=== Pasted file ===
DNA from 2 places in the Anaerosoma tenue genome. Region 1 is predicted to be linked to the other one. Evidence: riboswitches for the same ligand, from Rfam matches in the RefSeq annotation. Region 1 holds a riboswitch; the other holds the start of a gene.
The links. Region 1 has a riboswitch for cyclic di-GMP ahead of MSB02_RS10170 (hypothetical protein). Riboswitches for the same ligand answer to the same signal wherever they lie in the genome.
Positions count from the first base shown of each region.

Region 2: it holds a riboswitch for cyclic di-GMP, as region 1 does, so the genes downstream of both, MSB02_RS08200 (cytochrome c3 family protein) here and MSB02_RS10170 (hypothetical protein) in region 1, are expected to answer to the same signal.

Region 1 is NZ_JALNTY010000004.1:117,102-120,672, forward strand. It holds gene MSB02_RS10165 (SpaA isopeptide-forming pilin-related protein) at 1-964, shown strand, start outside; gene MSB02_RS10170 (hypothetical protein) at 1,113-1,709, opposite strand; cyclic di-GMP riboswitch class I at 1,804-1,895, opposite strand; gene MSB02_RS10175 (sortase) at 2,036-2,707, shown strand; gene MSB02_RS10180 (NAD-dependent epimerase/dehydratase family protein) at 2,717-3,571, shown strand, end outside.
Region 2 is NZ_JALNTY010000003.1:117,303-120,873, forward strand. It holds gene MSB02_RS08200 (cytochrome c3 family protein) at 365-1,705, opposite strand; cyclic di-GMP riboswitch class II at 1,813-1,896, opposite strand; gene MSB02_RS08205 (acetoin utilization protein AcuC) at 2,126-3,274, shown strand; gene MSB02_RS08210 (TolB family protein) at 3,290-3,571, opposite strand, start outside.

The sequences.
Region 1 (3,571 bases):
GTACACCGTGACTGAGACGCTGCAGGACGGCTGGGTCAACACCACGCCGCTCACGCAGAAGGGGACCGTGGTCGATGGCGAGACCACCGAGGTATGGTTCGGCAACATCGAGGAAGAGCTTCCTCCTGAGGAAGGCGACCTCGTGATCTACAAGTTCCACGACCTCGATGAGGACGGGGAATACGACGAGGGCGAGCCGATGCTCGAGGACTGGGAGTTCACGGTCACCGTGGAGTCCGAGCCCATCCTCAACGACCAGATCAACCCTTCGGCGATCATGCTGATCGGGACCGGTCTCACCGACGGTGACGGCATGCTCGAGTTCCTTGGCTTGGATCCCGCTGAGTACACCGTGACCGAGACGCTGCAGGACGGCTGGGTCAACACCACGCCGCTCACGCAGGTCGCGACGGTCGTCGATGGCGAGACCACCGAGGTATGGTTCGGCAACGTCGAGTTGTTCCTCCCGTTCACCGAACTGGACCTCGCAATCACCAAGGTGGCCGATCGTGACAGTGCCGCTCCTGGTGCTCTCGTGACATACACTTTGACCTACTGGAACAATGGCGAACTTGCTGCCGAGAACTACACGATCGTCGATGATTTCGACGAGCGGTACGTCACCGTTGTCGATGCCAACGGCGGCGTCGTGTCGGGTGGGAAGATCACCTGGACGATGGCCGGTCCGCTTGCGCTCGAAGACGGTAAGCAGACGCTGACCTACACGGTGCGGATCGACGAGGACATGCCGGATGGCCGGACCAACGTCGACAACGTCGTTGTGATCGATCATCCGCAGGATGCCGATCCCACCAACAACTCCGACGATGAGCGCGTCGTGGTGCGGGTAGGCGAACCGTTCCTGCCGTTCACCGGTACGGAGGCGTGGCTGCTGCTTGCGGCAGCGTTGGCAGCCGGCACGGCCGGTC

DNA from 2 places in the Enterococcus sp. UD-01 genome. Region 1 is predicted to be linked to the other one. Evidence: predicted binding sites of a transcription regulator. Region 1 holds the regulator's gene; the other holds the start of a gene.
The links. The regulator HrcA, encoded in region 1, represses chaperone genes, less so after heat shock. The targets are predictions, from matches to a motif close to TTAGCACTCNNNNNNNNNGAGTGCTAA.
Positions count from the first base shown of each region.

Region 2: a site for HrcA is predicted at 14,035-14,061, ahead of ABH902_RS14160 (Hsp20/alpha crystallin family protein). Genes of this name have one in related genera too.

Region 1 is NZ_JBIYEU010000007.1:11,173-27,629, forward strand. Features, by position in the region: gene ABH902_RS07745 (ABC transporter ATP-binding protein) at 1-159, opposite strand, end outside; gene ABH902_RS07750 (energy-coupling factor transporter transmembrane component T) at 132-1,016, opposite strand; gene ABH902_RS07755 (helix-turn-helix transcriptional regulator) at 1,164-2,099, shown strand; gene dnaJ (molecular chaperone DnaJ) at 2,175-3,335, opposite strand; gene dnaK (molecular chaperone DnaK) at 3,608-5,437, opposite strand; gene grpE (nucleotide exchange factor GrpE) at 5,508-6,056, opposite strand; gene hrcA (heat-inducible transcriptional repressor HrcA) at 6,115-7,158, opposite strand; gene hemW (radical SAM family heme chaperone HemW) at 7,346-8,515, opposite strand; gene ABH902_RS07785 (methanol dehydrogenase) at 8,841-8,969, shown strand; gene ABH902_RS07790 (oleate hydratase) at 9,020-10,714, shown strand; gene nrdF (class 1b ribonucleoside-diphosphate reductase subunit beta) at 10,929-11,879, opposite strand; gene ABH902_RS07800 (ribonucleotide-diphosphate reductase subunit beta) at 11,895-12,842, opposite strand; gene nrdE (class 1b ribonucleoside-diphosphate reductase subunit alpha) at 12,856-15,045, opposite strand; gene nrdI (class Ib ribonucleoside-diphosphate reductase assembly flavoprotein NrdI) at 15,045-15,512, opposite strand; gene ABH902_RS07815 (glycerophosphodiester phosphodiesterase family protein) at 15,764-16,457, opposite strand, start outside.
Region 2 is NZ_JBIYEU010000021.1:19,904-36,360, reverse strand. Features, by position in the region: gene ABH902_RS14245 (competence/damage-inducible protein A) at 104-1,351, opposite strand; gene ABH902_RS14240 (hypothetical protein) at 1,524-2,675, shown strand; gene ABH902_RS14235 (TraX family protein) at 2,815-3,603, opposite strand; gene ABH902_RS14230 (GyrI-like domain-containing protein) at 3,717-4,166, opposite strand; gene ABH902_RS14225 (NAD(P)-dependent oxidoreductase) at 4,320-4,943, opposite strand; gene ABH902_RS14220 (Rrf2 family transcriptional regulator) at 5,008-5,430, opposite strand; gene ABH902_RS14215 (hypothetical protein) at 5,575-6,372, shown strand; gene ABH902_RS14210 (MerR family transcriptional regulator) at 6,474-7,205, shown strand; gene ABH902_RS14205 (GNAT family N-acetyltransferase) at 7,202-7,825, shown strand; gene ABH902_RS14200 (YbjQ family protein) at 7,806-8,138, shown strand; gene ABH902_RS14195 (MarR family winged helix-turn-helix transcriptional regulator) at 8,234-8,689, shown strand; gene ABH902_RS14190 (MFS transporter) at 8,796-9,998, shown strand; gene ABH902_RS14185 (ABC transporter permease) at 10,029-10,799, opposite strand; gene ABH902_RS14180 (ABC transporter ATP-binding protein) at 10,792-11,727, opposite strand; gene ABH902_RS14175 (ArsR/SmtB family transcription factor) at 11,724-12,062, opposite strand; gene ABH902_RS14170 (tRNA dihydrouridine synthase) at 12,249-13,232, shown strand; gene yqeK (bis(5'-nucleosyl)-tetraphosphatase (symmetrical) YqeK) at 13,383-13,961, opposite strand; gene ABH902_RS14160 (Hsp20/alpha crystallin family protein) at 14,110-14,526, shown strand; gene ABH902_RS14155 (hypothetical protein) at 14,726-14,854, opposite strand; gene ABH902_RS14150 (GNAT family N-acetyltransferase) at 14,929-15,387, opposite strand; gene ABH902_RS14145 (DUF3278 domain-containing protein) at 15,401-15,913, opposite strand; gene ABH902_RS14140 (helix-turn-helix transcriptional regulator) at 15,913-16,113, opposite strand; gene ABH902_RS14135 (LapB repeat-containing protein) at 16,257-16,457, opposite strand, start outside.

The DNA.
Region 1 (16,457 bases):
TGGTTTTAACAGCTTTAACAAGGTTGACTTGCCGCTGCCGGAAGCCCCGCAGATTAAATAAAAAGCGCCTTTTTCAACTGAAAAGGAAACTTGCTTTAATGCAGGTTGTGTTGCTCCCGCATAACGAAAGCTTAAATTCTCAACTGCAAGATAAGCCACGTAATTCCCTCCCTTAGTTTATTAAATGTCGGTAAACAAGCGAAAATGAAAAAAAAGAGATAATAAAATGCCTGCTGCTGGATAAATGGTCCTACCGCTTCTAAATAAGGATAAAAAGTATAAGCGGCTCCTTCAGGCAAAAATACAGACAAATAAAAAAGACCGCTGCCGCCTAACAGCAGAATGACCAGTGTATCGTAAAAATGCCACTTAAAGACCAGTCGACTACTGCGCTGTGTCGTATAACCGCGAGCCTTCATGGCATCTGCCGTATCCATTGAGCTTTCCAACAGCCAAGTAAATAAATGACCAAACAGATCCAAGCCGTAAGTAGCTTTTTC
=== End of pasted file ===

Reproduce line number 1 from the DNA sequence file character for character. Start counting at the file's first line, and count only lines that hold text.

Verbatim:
DNA from 2 places in the Anaerosoma tenue genome. Region 1 is predicted to be linked to the other one. Evidence: riboswitches for the same ligand, from Rfam matches in the RefSeq annotation. Region 1 holds a riboswitch; the other holds the start of a gene.